FrontiersRaj Chetty speaks at the Frontiers convention in Pittsburgh, Oct. 13, 2016. Bryan Derballa for WIRED

If Donald Trump is to be believed, the so-called American dream—the one where you can start at the bottom of life’s proverbial ladder and wind up at the top—is dead. But take a closer look at the data: the story’s much more nuanced than that. Turns out that whether the American dream is dead or alive depends a whole lot on where you live.

For instance, the American dream is alive and well—in Canada.

Raj Chetty, an economist at Stanford University who studies economic mobility, described the American dream’s geography today at the White House Frontiers Conference, inspired by WIRED’s November issue guest-edited by Barack Obama. Chetty studies people’s movements up and down the economic pyramid and compares their trajectories to where they grew up. And in one way, he’s found that Trump is right. The United States is one of the toughest places to achieve economic mobility.


In the US, children born to parents in the bottom fifth of the economy have a 7.5 percent chance of reaching the top fifth as adults, Chetty said. In Canada, it’s nearly twice that. But what Trump and other American dream deniers get wrong is that this shift isn’t happening uniformly across the US. If you happen to live in parts of the Great Plains, for instance, you have a greater than 16 percent chance of reaching the top tier. In places like Atlanta, meanwhile, you’d only have a 4.5 percent shot, making it one of the country’s worst cities for economic mobility. It’s happening at a neighborhood level, too. Live in San Francisco and you have an 18.5 percent chance of advancing to the highest economic bracket; live in Oakland across the bay and that chance drops to 11.4 percent.

“Place matters,” Chetty said.

But why? Why do poor children in one town fare so differently than the poor child in the neighboring town?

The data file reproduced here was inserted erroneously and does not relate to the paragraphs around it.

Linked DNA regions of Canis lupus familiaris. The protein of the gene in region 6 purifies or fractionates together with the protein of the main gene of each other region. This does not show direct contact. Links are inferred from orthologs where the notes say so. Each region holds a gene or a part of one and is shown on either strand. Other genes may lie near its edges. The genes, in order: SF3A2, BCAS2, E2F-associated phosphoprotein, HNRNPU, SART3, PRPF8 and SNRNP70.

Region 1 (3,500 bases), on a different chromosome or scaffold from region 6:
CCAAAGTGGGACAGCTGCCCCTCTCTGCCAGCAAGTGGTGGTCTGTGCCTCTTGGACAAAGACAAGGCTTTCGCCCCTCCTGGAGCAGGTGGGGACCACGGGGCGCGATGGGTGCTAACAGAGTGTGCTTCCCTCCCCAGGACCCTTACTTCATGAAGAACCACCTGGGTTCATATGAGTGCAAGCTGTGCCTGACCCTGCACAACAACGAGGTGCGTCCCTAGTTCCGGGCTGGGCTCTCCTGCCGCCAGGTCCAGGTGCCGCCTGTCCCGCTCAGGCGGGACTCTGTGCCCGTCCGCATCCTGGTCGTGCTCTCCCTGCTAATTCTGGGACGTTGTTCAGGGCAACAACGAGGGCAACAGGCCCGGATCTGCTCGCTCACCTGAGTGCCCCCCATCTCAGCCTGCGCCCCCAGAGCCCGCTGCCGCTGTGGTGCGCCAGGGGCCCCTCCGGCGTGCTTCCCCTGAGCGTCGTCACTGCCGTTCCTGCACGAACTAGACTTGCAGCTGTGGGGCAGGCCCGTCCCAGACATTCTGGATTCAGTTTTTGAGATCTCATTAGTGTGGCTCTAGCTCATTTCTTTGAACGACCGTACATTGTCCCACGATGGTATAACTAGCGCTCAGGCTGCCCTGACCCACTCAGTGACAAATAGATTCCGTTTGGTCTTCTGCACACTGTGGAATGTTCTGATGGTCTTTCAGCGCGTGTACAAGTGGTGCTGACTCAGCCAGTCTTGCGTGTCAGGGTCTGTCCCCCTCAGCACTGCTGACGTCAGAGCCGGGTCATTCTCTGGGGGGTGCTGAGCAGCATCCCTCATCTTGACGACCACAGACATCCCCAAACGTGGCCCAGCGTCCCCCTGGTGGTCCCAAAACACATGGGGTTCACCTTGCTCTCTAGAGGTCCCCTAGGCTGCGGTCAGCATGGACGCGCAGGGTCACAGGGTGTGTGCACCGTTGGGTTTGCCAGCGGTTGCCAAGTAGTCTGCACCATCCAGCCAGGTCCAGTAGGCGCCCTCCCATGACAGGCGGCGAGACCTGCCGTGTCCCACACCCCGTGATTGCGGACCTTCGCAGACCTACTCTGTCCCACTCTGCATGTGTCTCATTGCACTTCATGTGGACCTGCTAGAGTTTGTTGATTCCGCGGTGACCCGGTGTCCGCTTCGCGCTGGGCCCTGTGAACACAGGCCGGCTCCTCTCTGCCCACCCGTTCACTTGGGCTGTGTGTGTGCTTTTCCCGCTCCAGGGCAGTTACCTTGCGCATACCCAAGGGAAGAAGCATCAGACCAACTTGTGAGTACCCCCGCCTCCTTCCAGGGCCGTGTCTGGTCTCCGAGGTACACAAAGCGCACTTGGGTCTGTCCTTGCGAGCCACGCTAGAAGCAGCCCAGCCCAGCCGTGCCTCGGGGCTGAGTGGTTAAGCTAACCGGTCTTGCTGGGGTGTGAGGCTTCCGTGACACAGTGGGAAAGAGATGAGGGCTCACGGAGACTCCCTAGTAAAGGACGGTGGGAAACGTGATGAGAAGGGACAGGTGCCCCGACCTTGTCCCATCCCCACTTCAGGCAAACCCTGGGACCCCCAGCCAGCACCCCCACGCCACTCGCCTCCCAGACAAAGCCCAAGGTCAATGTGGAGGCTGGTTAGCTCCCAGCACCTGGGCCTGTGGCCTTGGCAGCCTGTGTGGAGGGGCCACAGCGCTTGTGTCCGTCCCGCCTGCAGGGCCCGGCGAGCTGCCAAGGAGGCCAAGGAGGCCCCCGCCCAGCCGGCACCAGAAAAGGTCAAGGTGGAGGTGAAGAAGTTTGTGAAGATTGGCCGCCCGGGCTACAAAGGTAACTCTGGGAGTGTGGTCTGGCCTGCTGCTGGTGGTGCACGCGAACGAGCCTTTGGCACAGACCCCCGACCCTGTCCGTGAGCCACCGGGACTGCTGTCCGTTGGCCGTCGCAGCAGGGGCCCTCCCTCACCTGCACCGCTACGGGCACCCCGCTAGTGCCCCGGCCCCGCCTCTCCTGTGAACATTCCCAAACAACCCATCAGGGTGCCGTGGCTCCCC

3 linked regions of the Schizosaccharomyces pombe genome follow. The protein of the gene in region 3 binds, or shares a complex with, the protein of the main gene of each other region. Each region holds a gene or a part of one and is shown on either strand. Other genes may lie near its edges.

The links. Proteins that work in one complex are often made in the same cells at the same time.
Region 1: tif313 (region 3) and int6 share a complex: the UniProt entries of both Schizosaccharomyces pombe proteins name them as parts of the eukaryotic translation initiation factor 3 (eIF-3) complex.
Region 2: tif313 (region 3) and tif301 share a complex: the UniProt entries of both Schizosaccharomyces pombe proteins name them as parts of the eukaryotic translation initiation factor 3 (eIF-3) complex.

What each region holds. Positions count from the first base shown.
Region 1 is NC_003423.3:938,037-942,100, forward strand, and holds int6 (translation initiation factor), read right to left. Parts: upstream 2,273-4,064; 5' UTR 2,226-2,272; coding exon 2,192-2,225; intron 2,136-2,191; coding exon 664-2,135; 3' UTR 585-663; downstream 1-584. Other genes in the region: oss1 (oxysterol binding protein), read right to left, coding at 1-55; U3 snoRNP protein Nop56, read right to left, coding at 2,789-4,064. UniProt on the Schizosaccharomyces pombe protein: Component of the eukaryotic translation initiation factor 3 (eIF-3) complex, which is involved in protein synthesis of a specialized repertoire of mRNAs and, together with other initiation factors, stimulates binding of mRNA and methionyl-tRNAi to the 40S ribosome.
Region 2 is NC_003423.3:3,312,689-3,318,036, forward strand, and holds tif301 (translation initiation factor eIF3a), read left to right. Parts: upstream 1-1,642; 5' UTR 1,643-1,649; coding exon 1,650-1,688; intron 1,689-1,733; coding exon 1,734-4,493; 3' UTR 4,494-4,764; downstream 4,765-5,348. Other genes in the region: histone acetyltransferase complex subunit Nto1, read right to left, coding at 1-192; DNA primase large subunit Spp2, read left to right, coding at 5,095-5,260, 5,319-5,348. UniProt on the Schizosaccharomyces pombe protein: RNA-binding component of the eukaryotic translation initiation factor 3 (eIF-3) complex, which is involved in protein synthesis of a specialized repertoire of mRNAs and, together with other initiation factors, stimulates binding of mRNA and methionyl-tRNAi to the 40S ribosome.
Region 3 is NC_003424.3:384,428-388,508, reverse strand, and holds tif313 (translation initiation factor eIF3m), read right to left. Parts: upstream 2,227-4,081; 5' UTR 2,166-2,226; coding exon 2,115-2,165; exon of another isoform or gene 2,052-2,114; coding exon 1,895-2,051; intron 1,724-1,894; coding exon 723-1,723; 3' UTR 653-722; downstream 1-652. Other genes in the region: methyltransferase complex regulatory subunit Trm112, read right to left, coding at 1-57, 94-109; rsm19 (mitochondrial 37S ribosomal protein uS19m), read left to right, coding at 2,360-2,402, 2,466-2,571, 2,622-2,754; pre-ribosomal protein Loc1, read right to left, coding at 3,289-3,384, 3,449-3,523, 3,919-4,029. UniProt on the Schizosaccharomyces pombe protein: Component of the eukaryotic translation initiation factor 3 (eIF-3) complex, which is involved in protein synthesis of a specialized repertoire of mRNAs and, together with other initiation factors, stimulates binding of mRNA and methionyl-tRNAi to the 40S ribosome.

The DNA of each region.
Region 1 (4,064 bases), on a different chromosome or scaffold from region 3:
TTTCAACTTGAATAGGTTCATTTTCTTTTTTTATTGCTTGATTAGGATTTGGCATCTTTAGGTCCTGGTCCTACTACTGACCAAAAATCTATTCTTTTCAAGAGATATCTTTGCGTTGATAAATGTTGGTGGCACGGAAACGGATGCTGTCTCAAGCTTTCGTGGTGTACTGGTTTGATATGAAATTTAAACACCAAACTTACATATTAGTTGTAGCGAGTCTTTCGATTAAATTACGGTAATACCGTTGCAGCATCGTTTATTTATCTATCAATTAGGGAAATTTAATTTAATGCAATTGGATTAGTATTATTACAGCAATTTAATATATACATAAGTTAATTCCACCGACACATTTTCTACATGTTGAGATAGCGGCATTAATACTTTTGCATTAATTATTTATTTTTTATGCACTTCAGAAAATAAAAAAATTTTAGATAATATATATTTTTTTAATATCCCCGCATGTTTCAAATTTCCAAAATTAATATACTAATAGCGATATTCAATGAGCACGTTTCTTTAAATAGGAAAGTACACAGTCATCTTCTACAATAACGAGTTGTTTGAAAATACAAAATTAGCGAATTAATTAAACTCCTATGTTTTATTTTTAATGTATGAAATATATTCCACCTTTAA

One explanation Chetty sees in the data: racial integration. Atlanta, for instance, has one of the lowest rates of upward mobility and is also radically segregated. “Segregation seems to correlate strongly with differences in opportunity,” Chetty said. Educational opportunities and basic infrastructure also play a role.

Geography Isn’t Destiny

Despite his findings, Chetty does not believe that geography is destiny. Even for children who are born into poor neighborhoods with low levels of economic mobility, Chetty and his colleagues have found that something as simple as a move across town can drastically alter a child’s earning potential as an adult. In one long-term study of children who were born in the `80s, Chetty has found that a move to a better neighborhood by age 9 gave the child a 50 percent boost in earning potential. That little boost falls a little bit every year: by the time a person moves in their early 20s, they experience no boost at all.

It’s this type of data-driven understanding that Chetty says is crucial to designing education and housing policy in American cities. In the `90s, an experiment called Moving to Opportunity provided vouchers for public housing residents in Harlem to move to the north Bronx. Over time, Chetty says, children who were part of that move earned more as adults and were more likely to go to college.

Yes, it’s not possible to simply move everyone living in a low-income neighborhood. But Chetty argues that monitoring economic mobility data can help government target areas that are in most need of intervention. Want to help make America great again? Look at the data.

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Data Reveals the American Dream Is Alive and Well—in Canada